Since the stock market turning point in March, the pattern has been the same – technology companies act as locomotives and many companies are traded at a valuation that was not thought possible at the start of the year – and that was before the Corona crisis. To put the price movement into perspective - on August 31, Apple's market capitalization was on track to surpass the entire market capitalization of the Russell 2000 index, which includes 2,000 small-cap US stocks. 18 months earlier, Apple was roughly 30 percent of this value.
August was a good month for the Global Security Fund, which returned 2.3 percent. The dollar weakened by 1.5 percent against the Swedish krona. It is the fifth month in a row that the dollar has traded down against the krona and it is now trading 17 percent lower compared to March.
Currency changes have had a major impact on the fund's return, but from a company perspective, we are happy to note that the majority of the fund's holdings during July and August have reported stronger than expected and overall, future growth looks positive. Textron can be mentioned as an example. The company produces the commercial Cessna and Beechcraft aircraft, and also has a large business in the defense field, which has contributed to mitigating the effects of the COVID crisis. During August, the share was up almost 13 percent after the market had to digest July's report, where the results were not at all as negative as the market expected. CACI, a cyber security player, was the second-best performing stock for the month of August, up 12.7 percent after reporting better-than-expected results in August. Honeywell, the more traditional defense and space company, rose 11.5 percent in August. The company will be included in the Dow Jones index from August 31.
Crowdstrike is still the fund's largest holding and increased by 11.1 percent during August and extended the year's rise to 152.1 percent. When the fund bought into the company in March, at $32.16, we could not imagine that five months later the company's price would be more than 230 percent higher. The company has fantastic future prospects and the interest in the share paves the way for further gains, however, we can state that the market volatility for many growth stocks is extreme. Microsoft and NortonLifeLock both increased by 10.3 percent during the month.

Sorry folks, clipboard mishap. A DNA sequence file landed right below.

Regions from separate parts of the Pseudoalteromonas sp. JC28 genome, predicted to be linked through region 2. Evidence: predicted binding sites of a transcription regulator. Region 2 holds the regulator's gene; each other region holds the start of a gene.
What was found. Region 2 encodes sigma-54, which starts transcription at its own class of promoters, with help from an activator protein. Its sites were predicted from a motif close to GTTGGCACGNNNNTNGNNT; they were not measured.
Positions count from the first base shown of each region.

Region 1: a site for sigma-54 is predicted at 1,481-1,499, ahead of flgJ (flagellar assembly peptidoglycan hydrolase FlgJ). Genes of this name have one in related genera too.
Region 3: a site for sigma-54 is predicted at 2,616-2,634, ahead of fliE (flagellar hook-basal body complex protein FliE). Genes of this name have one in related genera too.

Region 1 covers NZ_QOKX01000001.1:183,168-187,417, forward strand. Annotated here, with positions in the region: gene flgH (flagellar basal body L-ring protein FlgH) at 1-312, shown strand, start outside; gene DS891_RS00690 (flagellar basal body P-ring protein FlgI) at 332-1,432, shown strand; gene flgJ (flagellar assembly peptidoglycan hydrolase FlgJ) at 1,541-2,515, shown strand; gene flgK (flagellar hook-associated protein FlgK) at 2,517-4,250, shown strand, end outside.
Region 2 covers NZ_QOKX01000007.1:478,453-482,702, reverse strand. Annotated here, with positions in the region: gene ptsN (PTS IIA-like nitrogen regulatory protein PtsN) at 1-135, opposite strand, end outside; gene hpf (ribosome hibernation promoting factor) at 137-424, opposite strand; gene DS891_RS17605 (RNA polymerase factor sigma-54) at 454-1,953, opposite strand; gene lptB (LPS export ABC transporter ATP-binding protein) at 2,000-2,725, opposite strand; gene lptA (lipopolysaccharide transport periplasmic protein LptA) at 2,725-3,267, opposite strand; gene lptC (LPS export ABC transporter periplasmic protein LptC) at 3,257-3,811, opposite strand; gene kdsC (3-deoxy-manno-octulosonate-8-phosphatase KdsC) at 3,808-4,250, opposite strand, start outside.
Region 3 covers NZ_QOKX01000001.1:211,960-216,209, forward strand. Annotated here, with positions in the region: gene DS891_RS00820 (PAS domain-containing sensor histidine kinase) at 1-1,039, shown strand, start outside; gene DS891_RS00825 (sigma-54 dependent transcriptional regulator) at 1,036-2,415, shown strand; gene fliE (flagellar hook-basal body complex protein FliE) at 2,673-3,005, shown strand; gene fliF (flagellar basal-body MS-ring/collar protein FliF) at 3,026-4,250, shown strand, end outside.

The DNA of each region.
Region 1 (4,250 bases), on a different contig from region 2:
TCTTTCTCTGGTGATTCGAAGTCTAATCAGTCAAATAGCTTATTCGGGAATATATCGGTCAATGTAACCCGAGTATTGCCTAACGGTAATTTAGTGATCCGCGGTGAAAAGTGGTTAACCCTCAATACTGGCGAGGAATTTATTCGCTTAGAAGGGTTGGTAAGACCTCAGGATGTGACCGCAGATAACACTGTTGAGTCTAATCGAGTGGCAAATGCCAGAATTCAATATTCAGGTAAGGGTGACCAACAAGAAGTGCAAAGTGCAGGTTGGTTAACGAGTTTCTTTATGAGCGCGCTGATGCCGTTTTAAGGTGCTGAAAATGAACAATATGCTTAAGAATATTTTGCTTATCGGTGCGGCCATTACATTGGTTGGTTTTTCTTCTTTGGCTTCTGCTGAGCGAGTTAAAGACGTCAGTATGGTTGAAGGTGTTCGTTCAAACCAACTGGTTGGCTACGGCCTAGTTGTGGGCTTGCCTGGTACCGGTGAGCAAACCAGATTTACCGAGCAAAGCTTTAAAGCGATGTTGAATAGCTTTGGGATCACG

There weren't many losers in August, but Huntington Ingalls Industries was the worst-performing stock, falling 12.2 percent after the company reported weaker-than-expected earnings. Defense technology company Flir retreated by 11 percent despite the company reporting significantly stronger results thanks to cost savings. Saab retreated by 7.5 percent after the company increased by 20.9 percent in July. Norway's Kongsberg Gruppen retreated by 5.7 percent, but a stronger Norwegian krone helped reduce the loss. Cyber giant Leidos fell by 4.9 percent.
The huge difference between so-called value and growth stocks is today at a level we last saw during the tech bubble. That growth stocks are priced at increasingly higher levels without substance to the company's underlying value can indicate a bubble, which makes value companies with profitable business models attractive. Companies in the security industry in many cases fit under this value definition and the outlook for the industry looks very good. The majority of the companies the fund has invested in have long government contracts, which creates safe and long-term income. In a worse economy, where consumption, among other things, goes down, it is a security to know that the future cash flow is not affected. Our base case is intact. Against the background of the geopolitical situation in the world, investments in global security will continue. Our view is that global security offers a good opportunity for future returns and an excellent diversification when the gap between value and growth is likely to converge going forward.
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